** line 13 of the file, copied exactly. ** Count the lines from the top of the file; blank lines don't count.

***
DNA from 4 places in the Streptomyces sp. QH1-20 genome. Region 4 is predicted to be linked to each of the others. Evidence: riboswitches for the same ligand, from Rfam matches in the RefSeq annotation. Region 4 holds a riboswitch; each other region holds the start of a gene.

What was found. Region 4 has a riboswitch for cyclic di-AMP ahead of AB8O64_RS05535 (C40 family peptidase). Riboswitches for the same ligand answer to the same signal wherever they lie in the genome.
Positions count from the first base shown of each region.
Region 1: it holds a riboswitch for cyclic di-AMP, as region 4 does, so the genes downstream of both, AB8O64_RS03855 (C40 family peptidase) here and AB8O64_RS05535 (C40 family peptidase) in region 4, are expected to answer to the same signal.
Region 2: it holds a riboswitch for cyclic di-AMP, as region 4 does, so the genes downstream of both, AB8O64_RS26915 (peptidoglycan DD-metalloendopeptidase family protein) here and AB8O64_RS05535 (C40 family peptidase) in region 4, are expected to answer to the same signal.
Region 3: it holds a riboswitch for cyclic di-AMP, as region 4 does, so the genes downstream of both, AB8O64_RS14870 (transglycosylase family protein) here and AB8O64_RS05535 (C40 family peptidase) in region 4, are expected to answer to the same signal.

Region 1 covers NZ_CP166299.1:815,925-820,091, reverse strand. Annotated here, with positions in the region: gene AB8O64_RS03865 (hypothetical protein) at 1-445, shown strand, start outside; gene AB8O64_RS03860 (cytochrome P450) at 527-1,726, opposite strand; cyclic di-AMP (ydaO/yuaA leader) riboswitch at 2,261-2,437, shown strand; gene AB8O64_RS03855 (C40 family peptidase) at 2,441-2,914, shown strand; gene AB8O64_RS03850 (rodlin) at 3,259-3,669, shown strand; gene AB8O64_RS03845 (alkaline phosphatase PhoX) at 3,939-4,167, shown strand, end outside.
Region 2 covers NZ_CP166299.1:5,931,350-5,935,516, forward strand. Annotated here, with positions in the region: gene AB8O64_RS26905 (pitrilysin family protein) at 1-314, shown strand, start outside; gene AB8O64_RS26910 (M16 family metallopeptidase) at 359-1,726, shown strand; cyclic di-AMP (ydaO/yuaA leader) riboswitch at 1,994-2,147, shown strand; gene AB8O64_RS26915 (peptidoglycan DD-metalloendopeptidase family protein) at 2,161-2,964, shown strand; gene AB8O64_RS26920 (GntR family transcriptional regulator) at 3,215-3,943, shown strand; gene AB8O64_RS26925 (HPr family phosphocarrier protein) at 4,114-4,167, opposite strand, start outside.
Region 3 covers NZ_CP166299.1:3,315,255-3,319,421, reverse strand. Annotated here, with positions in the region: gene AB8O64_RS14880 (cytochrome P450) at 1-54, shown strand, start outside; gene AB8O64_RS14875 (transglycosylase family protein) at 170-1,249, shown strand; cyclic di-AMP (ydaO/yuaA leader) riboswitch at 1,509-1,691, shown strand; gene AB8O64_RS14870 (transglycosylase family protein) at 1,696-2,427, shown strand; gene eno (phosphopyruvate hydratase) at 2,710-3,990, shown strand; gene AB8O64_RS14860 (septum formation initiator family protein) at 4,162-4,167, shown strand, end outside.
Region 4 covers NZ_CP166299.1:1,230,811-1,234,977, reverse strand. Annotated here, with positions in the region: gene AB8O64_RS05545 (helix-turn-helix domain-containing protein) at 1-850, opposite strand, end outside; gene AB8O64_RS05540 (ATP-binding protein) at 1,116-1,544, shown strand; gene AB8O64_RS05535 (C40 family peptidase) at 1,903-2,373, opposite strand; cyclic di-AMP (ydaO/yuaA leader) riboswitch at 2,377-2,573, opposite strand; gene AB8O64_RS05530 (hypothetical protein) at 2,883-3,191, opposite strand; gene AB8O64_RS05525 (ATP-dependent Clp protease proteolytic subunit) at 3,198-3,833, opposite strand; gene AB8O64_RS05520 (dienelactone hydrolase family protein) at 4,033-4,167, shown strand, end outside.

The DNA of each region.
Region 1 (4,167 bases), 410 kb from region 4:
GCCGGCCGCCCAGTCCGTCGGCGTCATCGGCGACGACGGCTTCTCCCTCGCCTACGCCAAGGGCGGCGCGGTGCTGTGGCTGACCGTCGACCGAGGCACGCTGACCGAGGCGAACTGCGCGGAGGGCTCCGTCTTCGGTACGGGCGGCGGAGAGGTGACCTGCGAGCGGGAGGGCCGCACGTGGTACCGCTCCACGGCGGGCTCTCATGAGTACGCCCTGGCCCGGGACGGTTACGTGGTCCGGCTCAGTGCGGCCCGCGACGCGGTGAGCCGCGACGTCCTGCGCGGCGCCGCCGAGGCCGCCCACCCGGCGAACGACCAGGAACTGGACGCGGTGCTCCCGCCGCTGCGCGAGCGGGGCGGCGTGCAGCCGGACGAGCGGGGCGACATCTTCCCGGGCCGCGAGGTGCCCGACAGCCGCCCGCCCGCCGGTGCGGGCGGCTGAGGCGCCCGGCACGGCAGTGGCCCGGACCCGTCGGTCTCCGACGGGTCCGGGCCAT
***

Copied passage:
GCCGGCCGCCCAGTCCGTCGGCGTCATCGGCGACGACGGCTTCTCCCTCGCCTACGCCAAGGGCGGCGCGGTGCTGTGGCTGACCGTCGACCGAGGCACGCTGACCGAGGCGAACTGCGCGGAGGGCTCCGTCTTCGGTACGGGCGGCGGAGAGGTGACCTGCGAGCGGGAGGGCCGCACGTGGTACCGCTCCACGGCGGGCTCTCATGAGTACGCCCTGGCCCGGGACGGTTACGTGGTCCGGCTCAGTGCGGCCCGCGACGCGGTGAGCCGCGACGTCCTGCGCGGCGCCGCCGAGGCCGCCCACCCGGCGAACGACCAGGAACTGGACGCGGTGCTCCCGCCGCTGCGCGAGCGGGGCGGCGTGCAGCCGGACGAGCGGGGCGACATCTTCCCGGGCCGCGAGGTGCCCGACAGCCGCCCGCCCGCCGGTGCGGGCGGCTGAGGCGCCCGGCACGGCAGTGGCCCGGACCCGTCGGTCTCCGACGGGTCCGGGCCAT